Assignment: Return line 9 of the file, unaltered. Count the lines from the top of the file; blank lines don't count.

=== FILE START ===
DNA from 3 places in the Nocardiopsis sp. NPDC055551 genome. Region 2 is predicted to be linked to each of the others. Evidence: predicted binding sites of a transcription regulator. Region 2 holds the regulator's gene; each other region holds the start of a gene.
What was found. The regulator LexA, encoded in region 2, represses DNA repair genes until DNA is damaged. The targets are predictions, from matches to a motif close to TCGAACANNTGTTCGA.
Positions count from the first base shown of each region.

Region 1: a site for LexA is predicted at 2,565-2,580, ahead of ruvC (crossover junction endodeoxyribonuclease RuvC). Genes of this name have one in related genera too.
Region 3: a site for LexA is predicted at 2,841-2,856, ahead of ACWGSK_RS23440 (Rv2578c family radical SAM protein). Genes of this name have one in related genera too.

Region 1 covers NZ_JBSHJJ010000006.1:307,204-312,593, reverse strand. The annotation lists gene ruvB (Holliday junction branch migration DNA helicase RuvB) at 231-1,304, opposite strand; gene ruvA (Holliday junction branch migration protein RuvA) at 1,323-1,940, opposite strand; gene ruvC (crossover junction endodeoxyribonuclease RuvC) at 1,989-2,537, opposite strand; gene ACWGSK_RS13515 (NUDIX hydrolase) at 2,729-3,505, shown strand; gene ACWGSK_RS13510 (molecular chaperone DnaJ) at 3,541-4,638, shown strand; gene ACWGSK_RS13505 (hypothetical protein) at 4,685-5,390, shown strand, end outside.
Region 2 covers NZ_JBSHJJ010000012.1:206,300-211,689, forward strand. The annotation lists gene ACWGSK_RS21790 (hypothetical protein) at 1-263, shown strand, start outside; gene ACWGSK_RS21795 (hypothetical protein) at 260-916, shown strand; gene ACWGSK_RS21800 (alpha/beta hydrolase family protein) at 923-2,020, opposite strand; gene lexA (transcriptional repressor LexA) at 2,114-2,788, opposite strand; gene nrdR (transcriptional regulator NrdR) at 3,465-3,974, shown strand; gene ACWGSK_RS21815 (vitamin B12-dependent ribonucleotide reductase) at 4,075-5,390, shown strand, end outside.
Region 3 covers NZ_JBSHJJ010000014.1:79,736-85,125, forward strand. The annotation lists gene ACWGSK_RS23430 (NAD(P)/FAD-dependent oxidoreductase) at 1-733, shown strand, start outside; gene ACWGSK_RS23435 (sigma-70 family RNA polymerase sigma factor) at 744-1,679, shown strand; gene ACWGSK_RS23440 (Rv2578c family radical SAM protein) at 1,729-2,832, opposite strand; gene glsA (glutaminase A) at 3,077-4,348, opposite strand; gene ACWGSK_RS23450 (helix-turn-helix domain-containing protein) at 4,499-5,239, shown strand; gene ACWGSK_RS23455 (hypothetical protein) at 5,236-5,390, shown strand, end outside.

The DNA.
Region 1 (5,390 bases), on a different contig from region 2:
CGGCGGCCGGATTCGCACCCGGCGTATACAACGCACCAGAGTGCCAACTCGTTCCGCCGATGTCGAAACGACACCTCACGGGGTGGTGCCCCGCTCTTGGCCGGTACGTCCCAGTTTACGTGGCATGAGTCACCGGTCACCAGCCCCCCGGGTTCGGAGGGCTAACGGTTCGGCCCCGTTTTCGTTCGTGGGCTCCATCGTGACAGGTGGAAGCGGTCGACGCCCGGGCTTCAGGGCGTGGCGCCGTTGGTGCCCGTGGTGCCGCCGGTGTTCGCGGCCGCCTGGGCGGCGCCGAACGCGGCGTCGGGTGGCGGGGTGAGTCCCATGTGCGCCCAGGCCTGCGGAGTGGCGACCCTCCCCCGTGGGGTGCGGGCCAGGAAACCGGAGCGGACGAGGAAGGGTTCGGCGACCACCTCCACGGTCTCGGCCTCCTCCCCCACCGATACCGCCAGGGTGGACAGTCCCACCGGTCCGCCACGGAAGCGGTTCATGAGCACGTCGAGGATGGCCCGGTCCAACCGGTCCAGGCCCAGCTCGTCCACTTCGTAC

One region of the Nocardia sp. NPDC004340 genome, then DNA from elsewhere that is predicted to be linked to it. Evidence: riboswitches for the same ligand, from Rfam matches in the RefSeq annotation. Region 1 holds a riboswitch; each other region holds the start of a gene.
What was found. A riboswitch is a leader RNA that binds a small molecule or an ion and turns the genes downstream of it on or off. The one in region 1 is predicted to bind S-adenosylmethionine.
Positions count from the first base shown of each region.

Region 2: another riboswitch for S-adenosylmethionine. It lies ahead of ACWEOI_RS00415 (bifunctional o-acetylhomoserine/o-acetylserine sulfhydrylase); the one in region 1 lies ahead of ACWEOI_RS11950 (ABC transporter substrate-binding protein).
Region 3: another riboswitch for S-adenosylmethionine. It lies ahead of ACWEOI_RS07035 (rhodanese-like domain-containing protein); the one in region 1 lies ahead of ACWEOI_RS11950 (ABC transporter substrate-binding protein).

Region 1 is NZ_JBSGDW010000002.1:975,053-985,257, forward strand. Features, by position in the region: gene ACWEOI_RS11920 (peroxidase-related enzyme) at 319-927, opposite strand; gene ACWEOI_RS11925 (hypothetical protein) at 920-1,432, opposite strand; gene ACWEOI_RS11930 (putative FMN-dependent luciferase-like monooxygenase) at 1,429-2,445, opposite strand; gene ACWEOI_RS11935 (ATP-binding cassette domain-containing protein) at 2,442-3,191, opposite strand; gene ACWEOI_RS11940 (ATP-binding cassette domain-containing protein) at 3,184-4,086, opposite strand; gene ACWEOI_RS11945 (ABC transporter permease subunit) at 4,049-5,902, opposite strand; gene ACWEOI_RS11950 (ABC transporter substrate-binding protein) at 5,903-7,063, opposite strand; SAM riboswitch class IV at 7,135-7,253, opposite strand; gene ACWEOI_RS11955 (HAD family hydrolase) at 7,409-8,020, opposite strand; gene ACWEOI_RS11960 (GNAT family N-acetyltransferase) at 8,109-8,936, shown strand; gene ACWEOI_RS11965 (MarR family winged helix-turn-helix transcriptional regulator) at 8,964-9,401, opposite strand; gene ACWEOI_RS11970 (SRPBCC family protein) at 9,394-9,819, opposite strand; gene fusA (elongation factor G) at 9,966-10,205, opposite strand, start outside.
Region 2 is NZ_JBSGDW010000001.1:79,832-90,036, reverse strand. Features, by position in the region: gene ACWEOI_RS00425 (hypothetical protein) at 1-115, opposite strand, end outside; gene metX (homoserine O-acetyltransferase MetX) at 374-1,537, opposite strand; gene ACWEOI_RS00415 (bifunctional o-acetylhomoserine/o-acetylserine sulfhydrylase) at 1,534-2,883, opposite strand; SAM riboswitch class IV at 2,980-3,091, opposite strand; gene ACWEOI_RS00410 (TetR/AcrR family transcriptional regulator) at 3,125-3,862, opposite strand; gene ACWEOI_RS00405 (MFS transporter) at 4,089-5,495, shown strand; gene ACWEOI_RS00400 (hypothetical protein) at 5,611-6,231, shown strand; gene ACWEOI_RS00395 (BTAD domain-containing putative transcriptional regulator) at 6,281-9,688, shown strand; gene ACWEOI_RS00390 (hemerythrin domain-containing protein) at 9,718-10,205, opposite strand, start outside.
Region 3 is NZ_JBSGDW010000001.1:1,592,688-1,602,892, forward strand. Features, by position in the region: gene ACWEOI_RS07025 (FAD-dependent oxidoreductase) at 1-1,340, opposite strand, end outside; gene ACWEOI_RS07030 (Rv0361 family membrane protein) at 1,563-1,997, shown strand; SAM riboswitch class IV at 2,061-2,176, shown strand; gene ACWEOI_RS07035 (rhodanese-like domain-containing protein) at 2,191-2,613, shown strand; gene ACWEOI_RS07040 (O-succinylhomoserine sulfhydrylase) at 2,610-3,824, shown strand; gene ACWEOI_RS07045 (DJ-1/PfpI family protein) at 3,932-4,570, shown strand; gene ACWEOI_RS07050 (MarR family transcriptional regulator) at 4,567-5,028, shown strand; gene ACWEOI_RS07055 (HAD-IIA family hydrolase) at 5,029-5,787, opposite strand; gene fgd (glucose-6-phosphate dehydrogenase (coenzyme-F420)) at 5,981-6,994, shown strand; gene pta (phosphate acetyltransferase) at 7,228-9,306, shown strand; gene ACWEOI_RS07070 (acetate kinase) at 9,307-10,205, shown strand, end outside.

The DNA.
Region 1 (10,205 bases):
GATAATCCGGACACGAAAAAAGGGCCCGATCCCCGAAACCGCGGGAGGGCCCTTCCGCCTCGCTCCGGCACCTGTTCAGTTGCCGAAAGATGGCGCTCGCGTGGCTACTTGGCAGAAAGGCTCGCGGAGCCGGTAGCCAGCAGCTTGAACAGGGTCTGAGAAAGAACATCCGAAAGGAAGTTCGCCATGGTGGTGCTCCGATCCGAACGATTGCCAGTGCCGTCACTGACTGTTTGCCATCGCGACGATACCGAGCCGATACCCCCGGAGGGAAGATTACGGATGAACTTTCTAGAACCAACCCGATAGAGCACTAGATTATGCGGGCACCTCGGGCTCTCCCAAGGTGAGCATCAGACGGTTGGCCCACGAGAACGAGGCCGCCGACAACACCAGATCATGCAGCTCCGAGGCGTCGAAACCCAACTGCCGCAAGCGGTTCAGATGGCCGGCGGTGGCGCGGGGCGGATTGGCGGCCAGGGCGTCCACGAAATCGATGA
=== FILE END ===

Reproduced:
The DNA.